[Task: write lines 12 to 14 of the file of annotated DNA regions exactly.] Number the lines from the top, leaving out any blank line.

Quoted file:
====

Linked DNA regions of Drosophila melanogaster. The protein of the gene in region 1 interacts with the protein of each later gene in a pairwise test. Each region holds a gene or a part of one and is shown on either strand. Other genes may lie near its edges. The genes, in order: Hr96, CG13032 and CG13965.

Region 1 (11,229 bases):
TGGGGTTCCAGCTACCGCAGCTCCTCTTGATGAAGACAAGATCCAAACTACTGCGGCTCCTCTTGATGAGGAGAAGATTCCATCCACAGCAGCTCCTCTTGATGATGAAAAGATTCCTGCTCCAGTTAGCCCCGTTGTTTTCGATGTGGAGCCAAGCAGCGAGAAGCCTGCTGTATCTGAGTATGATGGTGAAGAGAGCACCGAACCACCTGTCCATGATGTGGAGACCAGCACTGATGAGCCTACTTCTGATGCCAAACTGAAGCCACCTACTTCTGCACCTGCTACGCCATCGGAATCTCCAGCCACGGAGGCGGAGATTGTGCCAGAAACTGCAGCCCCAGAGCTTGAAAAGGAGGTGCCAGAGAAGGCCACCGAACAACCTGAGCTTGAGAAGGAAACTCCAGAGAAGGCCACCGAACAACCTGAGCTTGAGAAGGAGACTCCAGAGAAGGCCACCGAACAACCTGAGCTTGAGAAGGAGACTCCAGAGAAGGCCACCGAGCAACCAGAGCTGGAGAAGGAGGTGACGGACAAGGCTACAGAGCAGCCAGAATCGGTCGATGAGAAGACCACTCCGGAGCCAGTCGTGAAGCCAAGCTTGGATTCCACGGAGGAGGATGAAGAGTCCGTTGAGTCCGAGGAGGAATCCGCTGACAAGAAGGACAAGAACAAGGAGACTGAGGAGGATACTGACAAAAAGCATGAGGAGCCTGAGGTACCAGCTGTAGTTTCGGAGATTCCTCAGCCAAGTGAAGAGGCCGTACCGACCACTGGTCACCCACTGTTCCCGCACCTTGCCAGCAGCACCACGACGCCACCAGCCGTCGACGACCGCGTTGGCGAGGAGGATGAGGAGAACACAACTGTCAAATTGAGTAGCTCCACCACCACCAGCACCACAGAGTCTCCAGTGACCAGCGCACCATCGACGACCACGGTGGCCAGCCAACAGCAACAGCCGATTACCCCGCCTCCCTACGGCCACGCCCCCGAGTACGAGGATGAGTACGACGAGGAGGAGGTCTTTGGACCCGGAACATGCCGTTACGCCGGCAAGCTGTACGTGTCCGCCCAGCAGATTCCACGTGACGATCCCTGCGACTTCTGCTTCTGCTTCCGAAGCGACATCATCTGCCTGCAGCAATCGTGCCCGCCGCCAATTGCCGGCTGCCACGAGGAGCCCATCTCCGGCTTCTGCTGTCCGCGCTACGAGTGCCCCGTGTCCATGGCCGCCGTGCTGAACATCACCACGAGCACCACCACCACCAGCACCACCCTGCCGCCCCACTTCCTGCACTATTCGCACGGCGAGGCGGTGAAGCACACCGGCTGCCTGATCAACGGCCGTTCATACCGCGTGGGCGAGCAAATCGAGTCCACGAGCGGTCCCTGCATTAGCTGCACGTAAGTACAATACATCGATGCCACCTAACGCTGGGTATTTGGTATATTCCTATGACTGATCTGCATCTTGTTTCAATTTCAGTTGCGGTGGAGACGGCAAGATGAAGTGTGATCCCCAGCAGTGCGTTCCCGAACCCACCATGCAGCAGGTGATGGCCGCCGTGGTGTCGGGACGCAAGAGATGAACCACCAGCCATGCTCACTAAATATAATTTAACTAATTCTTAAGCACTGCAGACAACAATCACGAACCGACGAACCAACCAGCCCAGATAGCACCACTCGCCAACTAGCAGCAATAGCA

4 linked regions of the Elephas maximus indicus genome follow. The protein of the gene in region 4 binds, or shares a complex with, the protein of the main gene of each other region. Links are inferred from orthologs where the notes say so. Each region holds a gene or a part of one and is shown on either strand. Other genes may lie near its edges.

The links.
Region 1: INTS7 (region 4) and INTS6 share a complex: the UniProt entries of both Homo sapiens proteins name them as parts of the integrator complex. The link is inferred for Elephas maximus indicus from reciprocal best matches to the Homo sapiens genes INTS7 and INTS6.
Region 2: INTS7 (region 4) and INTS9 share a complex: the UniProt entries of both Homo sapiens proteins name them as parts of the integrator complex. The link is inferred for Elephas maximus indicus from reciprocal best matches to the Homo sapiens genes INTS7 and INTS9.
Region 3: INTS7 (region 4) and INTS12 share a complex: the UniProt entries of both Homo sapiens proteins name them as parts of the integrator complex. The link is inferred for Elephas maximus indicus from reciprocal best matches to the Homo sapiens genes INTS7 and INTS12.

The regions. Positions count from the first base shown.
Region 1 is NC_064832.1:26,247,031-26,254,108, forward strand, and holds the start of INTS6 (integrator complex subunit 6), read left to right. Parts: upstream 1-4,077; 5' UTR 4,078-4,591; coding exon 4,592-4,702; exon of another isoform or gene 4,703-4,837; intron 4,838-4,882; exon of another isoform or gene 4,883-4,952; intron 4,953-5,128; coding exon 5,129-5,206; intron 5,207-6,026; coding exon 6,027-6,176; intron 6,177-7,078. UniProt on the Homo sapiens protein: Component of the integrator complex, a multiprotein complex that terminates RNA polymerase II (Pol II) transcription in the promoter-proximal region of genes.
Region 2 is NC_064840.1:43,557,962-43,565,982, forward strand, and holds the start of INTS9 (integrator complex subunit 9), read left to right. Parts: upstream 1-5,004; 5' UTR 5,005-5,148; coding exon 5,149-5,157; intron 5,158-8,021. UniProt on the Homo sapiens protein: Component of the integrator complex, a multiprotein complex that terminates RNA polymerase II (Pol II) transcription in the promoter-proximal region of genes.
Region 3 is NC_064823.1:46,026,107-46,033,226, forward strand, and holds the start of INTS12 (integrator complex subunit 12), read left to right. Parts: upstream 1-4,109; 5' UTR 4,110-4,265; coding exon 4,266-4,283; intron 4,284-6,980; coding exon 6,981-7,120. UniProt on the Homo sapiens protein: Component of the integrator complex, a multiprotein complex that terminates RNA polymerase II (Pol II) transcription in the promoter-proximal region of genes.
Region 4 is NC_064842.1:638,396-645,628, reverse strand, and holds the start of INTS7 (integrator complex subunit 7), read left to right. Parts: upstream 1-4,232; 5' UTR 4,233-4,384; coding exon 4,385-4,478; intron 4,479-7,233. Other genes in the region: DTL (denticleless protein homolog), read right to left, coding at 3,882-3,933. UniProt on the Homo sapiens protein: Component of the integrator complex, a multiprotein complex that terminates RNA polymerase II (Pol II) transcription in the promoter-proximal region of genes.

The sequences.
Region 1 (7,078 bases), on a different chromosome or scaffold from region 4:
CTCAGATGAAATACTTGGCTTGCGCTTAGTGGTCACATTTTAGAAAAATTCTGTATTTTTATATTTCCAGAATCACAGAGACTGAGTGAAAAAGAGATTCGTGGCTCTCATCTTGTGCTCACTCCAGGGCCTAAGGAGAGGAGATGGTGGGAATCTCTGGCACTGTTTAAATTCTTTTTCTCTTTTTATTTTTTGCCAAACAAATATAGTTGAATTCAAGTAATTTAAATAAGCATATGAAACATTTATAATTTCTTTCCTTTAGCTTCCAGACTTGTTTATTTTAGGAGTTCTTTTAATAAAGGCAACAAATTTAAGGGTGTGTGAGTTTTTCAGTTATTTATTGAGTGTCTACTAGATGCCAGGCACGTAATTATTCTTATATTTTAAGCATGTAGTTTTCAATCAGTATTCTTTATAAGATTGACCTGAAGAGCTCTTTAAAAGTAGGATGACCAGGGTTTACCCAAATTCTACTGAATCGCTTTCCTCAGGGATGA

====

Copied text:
Region 3 is NC_064823.1:46,026,107-46,033,226, forward strand, and holds the start of INTS12 (integrator complex subunit 12), read left to right. Parts: upstream 1-4,109; 5' UTR 4,110-4,265; coding exon 4,266-4,283; intron 4,284-6,980; coding exon 6,981-7,120. UniProt on the Homo sapiens protein: Component of the integrator complex, a multiprotein complex that terminates RNA polymerase II (Pol II) transcription in the promoter-proximal region of genes.
Region 4 is NC_064842.1:638,396-645,628, reverse strand, and holds the start of INTS7 (integrator complex subunit 7), read left to right. Parts: upstream 1-4,232; 5' UTR 4,233-4,384; coding exon 4,385-4,478; intron 4,479-7,233. Other genes in the region: DTL (denticleless protein homolog), read right to left, coding at 3,882-3,933. UniProt on the Homo sapiens protein: Component of the integrator complex, a multiprotein complex that terminates RNA polymerase II (Pol II) transcription in the promoter-proximal region of genes.

The sequences.